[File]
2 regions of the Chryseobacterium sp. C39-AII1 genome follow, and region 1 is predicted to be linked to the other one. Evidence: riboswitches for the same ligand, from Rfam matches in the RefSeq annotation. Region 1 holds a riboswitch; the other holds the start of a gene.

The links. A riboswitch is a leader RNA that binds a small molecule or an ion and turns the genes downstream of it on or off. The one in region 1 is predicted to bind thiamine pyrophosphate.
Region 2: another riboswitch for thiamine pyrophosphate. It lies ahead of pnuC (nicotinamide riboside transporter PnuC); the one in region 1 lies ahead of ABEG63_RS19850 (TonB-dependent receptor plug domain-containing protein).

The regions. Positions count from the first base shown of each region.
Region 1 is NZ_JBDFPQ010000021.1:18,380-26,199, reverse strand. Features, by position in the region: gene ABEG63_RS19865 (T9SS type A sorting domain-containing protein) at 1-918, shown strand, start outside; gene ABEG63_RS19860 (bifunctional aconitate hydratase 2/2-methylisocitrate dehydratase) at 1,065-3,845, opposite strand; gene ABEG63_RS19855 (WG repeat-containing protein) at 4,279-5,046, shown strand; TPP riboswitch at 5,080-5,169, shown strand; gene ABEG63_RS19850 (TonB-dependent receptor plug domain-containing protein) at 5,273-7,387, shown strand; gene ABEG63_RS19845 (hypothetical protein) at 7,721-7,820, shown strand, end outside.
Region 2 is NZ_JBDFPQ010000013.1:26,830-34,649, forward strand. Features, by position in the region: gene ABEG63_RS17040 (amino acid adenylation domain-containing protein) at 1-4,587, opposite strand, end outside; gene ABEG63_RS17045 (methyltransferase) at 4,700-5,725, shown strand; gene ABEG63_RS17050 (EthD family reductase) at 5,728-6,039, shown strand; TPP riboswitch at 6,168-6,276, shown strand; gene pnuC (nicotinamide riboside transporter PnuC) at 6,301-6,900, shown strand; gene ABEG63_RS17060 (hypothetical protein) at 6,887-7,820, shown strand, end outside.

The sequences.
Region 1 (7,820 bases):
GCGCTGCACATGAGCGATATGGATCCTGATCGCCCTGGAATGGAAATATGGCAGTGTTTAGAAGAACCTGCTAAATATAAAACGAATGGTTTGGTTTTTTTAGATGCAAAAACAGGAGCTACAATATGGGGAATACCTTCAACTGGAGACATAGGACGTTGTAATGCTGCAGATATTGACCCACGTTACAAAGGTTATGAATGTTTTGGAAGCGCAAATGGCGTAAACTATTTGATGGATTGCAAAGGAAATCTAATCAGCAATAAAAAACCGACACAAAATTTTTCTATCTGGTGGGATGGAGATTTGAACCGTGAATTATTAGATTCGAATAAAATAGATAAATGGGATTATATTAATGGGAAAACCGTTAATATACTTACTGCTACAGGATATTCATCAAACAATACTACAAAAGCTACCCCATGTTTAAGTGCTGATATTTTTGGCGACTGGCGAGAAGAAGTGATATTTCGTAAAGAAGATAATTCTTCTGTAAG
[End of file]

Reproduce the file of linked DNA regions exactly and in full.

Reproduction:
2 regions of the Chryseobacterium sp. C39-AII1 genome follow, and region 1 is predicted to be linked to the other one. Evidence: riboswitches for the same ligand, from Rfam matches in the RefSeq annotation. Region 1 holds a riboswitch; the other holds the start of a gene.

The links. A riboswitch is a leader RNA that binds a small molecule or an ion and turns the genes downstream of it on or off. The one in region 1 is predicted to bind thiamine pyrophosphate.
Region 2: another riboswitch for thiamine pyrophosphate. It lies ahead of pnuC (nicotinamide riboside transporter PnuC); the one in region 1 lies ahead of ABEG63_RS19850 (TonB-dependent receptor plug domain-containing protein).

The regions. Positions count from the first base shown of each region.
Region 1 is NZ_JBDFPQ010000021.1:18,380-26,199, reverse strand. Features, by position in the region: gene ABEG63_RS19865 (T9SS type A sorting domain-containing protein) at 1-918, shown strand, start outside; gene ABEG63_RS19860 (bifunctional aconitate hydratase 2/2-methylisocitrate dehydratase) at 1,065-3,845, opposite strand; gene ABEG63_RS19855 (WG repeat-containing protein) at 4,279-5,046, shown strand; TPP riboswitch at 5,080-5,169, shown strand; gene ABEG63_RS19850 (TonB-dependent receptor plug domain-containing protein) at 5,273-7,387, shown strand; gene ABEG63_RS19845 (hypothetical protein) at 7,721-7,820, shown strand, end outside.
Region 2 is NZ_JBDFPQ010000013.1:26,830-34,649, forward strand. Features, by position in the region: gene ABEG63_RS17040 (amino acid adenylation domain-containing protein) at 1-4,587, opposite strand, end outside; gene ABEG63_RS17045 (methyltransferase) at 4,700-5,725, shown strand; gene ABEG63_RS17050 (EthD family reductase) at 5,728-6,039, shown strand; TPP riboswitch at 6,168-6,276, shown strand; gene pnuC (nicotinamide riboside transporter PnuC) at 6,301-6,900, shown strand; gene ABEG63_RS17060 (hypothetical protein) at 6,887-7,820, shown strand, end outside.

The sequences.
Region 1 (7,820 bases):
GCGCTGCACATGAGCGATATGGATCCTGATCGCCCTGGAATGGAAATATGGCAGTGTTTAGAAGAACCTGCTAAATATAAAACGAATGGTTTGGTTTTTTTAGATGCAAAAACAGGAGCTACAATATGGGGAATACCTTCAACTGGAGACATAGGACGTTGTAATGCTGCAGATATTGACCCACGTTACAAAGGTTATGAATGTTTTGGAAGCGCAAATGGCGTAAACTATTTGATGGATTGCAAAGGAAATCTAATCAGCAATAAAAAACCGACACAAAATTTTTCTATCTGGTGGGATGGAGATTTGAACCGTGAATTATTAGATTCGAATAAAATAGATAAATGGGATTATATTAATGGGAAAACCGTTAATATACTTACTGCTACAGGATATTCATCAAACAATACTACAAAAGCTACCCCATGTTTAAGTGCTGATATTTTTGGCGACTGGCGAGAAGAAGTGATATTTCGTAAAGAAGATAATTCTTCTGTAAG